Book review: ‘Davos Man’ is behind your ESG fund
Is the anti-democratic spirit of the Davos Forum behind your ESG fund?
It seems like a strange question, but New York Times economics correspondent Peter Goodman gives a convincing answer in the affirmative in his new book, Davos Man. While the book delves into deep questions about the relationship between business and government, it is far from a philosophical treatise – relying instead on detailed reports to show how capitalists convince themselves that the pursuit of profit drives always to just public policy.
Davos Man derives much of its power from exuberant but cynical vignettes. Goodman skewers Salesforce founder Marc Benioff for dodging corporate taxes, BlackRock CEO Larry Fink for his firm trade debt he was helping the government assess, and Blackstone founder Stephen Schwarzman , for flipping real estate in low-income communities after raising rents. Along the way, he cites billionaires on their moral virtue and good citizenship, while raising concerns about wealth inequality, low union participation and lack of enforcement of antitrust laws.
That approach may put off some hard-core capitalists, but Goodman has the charm of an older type of journalist, almost extinct now, who at least doesn’t inflate his rich stories.
The World Economic Forum’s annual conference in the Swiss Alps resort of Davos, where heads of state and business titans rub shoulders with rock stars like Bono and Mick Jagger, is the source of an animating notion behind the ‘ESG (environment, social and governance) investing.
Economist Klaus Schwab, who founded the World Economic Forum and served as its executive chairman, also developed “stakeholder capitalism”, which is the idea that companies are responsible for the various groups affected by their operations – shareholders, workers, customers, environment. .. basically everyone.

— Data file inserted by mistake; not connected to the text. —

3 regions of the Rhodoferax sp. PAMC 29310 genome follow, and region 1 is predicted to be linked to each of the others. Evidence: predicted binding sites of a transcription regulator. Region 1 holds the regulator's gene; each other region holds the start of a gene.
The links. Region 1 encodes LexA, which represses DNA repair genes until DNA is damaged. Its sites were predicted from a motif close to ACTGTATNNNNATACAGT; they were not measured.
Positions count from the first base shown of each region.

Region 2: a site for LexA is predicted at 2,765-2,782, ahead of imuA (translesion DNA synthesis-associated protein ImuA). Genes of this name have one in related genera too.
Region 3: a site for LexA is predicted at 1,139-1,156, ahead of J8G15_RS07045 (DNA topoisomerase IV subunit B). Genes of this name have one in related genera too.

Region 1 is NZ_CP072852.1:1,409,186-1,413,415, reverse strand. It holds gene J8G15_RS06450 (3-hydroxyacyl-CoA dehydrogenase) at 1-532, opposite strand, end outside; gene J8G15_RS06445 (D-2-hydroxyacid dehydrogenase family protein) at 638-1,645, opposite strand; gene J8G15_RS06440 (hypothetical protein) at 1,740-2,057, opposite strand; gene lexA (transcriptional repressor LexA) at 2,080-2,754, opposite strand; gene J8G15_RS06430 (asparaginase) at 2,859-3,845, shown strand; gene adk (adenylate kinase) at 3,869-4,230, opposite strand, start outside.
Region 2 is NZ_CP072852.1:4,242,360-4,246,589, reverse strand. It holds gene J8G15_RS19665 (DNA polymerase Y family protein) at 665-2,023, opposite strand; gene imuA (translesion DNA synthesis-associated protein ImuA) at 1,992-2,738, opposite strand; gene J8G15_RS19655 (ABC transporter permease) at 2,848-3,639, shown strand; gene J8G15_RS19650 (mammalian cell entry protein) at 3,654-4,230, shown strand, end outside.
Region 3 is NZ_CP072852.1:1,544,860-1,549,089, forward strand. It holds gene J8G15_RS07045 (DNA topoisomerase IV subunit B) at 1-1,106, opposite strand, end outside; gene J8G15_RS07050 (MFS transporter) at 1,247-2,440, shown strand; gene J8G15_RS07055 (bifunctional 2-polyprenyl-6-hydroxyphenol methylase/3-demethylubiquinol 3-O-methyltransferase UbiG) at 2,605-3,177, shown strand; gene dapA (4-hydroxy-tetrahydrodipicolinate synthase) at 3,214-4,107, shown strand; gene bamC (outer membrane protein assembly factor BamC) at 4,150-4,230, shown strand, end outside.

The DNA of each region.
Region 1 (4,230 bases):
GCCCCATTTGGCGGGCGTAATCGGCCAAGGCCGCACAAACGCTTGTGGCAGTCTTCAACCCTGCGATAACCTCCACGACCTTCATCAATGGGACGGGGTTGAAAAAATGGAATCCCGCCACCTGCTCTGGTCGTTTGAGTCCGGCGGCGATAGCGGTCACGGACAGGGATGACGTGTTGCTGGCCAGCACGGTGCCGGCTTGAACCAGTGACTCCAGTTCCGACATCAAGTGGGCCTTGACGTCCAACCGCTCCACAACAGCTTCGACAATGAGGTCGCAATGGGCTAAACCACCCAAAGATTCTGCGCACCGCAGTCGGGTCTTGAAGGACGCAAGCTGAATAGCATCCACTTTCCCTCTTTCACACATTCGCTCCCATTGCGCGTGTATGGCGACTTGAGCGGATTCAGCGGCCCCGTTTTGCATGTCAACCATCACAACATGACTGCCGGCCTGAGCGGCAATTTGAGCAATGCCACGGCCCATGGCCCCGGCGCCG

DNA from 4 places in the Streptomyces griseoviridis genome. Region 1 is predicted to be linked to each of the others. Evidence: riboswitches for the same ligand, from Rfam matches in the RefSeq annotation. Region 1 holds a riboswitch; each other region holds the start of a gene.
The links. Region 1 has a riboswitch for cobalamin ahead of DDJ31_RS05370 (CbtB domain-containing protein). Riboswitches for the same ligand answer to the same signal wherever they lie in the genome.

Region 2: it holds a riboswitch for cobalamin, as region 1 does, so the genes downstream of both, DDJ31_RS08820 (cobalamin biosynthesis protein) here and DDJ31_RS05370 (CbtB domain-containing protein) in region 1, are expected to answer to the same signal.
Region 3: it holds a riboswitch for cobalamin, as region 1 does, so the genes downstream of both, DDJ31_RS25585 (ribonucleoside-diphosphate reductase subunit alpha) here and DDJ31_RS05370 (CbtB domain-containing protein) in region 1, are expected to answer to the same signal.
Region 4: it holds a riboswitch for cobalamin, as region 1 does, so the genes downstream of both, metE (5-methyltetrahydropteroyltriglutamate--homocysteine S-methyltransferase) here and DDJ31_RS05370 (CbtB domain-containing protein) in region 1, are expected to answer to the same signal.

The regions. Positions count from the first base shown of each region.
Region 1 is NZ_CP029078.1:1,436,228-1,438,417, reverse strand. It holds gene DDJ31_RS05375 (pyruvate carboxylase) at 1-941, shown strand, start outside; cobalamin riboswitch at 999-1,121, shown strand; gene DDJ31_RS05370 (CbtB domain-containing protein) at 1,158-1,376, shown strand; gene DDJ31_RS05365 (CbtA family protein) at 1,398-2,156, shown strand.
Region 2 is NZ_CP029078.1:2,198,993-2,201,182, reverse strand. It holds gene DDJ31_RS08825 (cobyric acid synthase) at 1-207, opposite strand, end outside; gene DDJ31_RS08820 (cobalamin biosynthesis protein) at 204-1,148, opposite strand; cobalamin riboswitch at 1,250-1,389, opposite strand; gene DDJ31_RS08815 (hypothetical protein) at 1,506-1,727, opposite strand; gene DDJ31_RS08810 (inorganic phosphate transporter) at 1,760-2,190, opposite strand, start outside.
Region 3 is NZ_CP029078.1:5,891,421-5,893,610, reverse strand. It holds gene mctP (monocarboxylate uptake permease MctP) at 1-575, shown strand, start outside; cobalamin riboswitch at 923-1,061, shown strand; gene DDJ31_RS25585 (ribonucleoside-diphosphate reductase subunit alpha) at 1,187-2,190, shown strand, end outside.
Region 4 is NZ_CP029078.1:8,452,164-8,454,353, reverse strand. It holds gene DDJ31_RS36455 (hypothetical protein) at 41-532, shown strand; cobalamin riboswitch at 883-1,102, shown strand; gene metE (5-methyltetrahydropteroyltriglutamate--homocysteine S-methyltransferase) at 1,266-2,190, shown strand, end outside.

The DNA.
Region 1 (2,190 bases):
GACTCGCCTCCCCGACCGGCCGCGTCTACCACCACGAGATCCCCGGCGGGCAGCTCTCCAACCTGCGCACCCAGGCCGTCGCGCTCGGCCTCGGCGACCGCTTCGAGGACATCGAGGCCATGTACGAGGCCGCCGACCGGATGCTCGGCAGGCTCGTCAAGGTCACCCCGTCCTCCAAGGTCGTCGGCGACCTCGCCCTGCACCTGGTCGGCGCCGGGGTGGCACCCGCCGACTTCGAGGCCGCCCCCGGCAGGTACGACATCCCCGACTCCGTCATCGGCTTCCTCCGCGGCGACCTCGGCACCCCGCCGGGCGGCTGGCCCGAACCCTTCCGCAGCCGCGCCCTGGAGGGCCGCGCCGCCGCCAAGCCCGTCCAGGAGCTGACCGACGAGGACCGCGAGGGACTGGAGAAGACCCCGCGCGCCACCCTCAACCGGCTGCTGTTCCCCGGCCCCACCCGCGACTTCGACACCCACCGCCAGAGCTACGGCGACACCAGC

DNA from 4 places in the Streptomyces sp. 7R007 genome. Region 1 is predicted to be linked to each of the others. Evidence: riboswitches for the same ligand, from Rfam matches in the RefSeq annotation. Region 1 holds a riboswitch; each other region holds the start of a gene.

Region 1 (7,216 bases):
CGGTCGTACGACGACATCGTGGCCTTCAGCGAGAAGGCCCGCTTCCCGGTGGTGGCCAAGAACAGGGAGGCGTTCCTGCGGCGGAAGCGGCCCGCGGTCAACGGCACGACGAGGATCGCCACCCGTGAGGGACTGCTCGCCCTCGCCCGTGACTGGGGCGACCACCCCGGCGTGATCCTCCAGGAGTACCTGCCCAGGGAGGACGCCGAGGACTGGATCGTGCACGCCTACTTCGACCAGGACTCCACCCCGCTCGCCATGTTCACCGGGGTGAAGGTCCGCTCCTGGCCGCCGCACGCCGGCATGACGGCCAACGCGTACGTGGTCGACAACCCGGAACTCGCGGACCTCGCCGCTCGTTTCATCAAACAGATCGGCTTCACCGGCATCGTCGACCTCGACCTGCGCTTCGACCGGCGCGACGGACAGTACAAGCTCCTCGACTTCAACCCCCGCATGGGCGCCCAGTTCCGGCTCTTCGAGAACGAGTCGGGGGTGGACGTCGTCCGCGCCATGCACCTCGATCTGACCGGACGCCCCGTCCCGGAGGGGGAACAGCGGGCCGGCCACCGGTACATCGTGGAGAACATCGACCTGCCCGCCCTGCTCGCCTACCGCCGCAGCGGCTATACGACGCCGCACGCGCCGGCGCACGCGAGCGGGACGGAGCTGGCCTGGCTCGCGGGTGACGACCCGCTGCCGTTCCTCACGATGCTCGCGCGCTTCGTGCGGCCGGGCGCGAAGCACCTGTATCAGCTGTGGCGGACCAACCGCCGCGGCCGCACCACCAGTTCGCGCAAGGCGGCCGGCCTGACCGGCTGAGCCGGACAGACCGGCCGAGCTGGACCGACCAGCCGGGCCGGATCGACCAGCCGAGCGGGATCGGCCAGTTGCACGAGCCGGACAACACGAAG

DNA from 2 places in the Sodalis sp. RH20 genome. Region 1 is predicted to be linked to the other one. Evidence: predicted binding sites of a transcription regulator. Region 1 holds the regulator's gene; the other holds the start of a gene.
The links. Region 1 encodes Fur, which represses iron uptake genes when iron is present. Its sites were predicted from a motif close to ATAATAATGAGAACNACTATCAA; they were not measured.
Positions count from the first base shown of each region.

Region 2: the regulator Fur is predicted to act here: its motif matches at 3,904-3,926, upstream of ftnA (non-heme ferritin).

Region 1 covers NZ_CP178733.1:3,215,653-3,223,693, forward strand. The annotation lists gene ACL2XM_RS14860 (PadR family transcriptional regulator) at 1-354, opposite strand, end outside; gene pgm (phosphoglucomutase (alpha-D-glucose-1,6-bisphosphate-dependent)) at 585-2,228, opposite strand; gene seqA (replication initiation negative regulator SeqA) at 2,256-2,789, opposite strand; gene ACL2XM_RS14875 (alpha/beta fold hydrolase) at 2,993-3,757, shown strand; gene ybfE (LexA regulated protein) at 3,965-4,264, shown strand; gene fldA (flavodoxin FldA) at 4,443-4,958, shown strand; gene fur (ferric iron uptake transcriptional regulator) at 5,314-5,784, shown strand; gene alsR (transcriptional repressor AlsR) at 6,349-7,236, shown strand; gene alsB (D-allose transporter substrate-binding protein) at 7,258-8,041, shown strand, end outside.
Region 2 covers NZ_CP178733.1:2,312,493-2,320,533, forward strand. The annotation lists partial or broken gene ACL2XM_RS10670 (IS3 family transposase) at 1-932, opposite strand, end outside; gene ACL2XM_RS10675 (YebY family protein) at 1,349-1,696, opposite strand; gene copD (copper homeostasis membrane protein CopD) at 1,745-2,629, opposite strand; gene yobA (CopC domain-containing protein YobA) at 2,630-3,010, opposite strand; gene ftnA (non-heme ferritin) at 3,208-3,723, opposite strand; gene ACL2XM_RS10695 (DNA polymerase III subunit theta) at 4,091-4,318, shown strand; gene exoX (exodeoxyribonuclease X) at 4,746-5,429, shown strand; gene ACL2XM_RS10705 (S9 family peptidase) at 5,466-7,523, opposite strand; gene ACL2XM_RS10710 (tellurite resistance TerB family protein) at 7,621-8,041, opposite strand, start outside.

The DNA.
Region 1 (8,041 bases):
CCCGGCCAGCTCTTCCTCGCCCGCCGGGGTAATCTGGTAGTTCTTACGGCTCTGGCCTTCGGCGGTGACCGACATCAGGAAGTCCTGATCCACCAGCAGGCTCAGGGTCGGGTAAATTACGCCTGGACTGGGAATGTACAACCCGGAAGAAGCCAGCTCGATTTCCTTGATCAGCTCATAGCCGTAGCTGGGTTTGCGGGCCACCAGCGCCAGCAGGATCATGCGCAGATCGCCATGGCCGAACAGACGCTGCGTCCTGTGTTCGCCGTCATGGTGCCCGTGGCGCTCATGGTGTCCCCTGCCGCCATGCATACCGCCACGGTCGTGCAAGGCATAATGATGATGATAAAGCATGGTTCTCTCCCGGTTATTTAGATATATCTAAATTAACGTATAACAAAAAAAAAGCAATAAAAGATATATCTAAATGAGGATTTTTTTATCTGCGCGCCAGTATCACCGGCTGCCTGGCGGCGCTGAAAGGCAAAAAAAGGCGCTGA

This idea drives the Alpine event and seems to contrast sharply with Milton Friedman’s notion of “shareholder capitalism”, according to which the sole responsibility of business is to maximize profits for shareholders.
But Goodman shows that stakeholder capitalism is actually a greater enhancement of the power of capital because it assumes that corporations will deal with political issues better than governments – even if they have not been democratically elected to do so. Friedman never had that in mind for business, which he assumed was under government control, more or (hopefully) less.
“The word stakeholder is a talisman for Davos Man, its use bespeaks lofty principles…a demonstration that the speaker cares about loftier matters than the raw enrichment of shareholders,” says Goodman.
But stakeholder capitalism, according to Goodman, is just a cover for Davos Man’s concern with the bottom line and ambition to control those who claim to rule it.
After lowering corporate tax rates, sending jobs to places where labor is cheapest to increase returns for shareholders – and in the process exacerbating inequality in developed countries to the point to encourage populism and authoritarianism – Davos Man shows his true genius by getting the world to accept him as the source of just public policy. Anyone who disagrees, including advocating for higher tax rates or more wealth redistribution, is simply anti-capitalist.
In other words, the usual means by which we smoothed over the rough edges of capitalism in the past – government – “has been twisted by the billionaire class.”
The Fink Link
The most direct link between capitalism seeking to control public policy and your ESG fund is Larry Fink. Goodman cites Fink’s 2018 BlackRock shareholder letter to lay out the philosophy of stakeholder capitalism: “To thrive over time, every company must not only deliver financial performance, but also show how it is making a positive contribution to the society”.